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701 Phil. 192


[ G.R. No. 170022, January 09, 2013 ]




We resolve the petition for review on certiorari[1] filed by petitioner Republic of the Philippines challenging the October 7, 2005 amended decision[2] of the Court of Appeals (CA) that reconsidered its March 22, 2004 decision[3] (original decision) in CA-G.R. CV No. 75583. In its original decision, the CA set aside the June 5, 2002 decision[4] of the Regional Trial Court (RTC) of Manila, Branch 47, in Civil Case No. 95-74257, which

The Factual Antecedents

On August 25, 1979, Cesar married Lolita[5] and the union bore two children, Maricar and Manny.[6] To support his family, Cesar went to work in Saudi Arabia on May 15, 1984. On June 12, 1986, Cesar, while still in Saudi Arabia, learned that Lolita had been having an illicit affair with Alvin Perez. Sometime in 1991,[7] Lolita allegedly left the conjugal home with her children and lived with Alvin. Since then, Cesar and Lolita had been separated. On June 16, 1995, Cesar filed with the RTC a petition against Lolita for the declaration of the nullity of his marriage based on Lolita’s psychological incapacity.[8]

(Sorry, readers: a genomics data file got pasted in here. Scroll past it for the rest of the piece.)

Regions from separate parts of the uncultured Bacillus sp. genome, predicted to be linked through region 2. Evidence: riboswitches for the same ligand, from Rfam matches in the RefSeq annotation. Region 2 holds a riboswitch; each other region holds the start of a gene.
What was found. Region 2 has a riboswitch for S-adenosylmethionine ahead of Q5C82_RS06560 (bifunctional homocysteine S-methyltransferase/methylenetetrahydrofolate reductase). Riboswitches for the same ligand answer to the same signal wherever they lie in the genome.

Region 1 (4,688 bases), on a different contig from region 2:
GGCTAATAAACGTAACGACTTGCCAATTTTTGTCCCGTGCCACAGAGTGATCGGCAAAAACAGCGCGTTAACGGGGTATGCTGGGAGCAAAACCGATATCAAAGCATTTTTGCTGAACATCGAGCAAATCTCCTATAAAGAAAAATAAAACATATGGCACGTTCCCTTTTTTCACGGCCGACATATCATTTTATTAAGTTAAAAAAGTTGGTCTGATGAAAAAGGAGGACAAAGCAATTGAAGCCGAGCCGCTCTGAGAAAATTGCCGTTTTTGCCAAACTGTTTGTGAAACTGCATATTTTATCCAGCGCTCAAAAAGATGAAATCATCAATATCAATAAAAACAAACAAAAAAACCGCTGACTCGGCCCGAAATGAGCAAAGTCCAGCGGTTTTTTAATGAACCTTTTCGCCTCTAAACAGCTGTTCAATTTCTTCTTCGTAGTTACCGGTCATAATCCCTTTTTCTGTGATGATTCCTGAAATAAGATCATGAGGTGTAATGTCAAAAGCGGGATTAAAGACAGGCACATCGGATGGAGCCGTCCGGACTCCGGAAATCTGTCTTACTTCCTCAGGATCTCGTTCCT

Lolita denied that she had an affair with Alvin; she contended that Alvin used to be an associate in her promotions business. She insisted that she is not psychologically incapacitated and that she left their home because of irreconcilable differences with her mother-in-law.[9]

At the trial, Cesar affirmed his allegations of Lolita’s infidelity and subsequent abandonment of the family home.[10] He testified that he continued to provide financial support for Lolita and their children even after he learned of her illicit affair with Alvin.[11]

Cesar presented the psychological evaluation report[12] on Lolita prepared by Dr. Fareda Fatima Flores of the National Center for Mental Health. Dr. Flores found that Lolita was “not suffering from any form of major psychiatric illness[,][13] but had been “unable to provide the expectations expected of her for a good and lasting marital relationship”;[14] her “transferring from one job to the other depicts some interpersonal problems with co-workers as well as her impatience in attaining her ambitions”;[15] and “her refusal to go with her husband abroad signifies her reluctance to work out a good marital and family relationship.”[16]